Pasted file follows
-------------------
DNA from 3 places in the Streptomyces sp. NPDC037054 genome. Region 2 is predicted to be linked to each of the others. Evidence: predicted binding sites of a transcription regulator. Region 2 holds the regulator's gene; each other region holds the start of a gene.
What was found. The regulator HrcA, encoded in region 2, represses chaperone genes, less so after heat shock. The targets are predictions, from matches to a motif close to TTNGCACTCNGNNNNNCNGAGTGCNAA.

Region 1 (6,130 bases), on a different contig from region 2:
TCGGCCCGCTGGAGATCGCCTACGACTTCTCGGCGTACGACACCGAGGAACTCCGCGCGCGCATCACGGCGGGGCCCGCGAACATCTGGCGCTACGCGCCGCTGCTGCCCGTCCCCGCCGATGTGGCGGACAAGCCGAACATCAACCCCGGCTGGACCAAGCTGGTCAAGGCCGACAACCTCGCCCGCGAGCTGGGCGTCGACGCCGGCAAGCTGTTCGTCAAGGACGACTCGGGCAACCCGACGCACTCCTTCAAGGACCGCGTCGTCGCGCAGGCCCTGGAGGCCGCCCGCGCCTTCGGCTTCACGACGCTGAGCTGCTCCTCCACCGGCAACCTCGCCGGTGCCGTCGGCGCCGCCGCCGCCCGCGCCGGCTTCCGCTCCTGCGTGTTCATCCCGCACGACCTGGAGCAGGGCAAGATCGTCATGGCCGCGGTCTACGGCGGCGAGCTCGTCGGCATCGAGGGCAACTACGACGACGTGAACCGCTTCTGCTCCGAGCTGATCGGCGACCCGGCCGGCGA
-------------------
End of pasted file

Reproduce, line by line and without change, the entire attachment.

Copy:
DNA from 3 places in the Streptomyces sp. NPDC037054 genome. Region 2 is predicted to be linked to each of the others. Evidence: predicted binding sites of a transcription regulator. Region 2 holds the regulator's gene; each other region holds the start of a gene.
What was found. The regulator HrcA, encoded in region 2, represses chaperone genes, less so after heat shock. The targets are predictions, from matches to a motif close to TTNGCACTCNGNNNNNCNGAGTGCNAA.

Region 1 (6,130 bases), on a different contig from region 2:
TCGGCCCGCTGGAGATCGCCTACGACTTCTCGGCGTACGACACCGAGGAACTCCGCGCGCGCATCACGGCGGGGCCCGCGAACATCTGGCGCTACGCGCCGCTGCTGCCCGTCCCCGCCGATGTGGCGGACAAGCCGAACATCAACCCCGGCTGGACCAAGCTGGTCAAGGCCGACAACCTCGCCCGCGAGCTGGGCGTCGACGCCGGCAAGCTGTTCGTCAAGGACGACTCGGGCAACCCGACGCACTCCTTCAAGGACCGCGTCGTCGCGCAGGCCCTGGAGGCCGCCCGCGCCTTCGGCTTCACGACGCTGAGCTGCTCCTCCACCGGCAACCTCGCCGGTGCCGTCGGCGCCGCCGCCGCCCGCGCCGGCTTCCGCTCCTGCGTGTTCATCCCGCACGACCTGGAGCAGGGCAAGATCGTCATGGCCGCGGTCTACGGCGGCGAGCTCGTCGGCATCGAGGGCAACTACGACGACGTGAACCGCTTCTGCTCCGAGCTGATCGGCGACCCGGCCGGCGA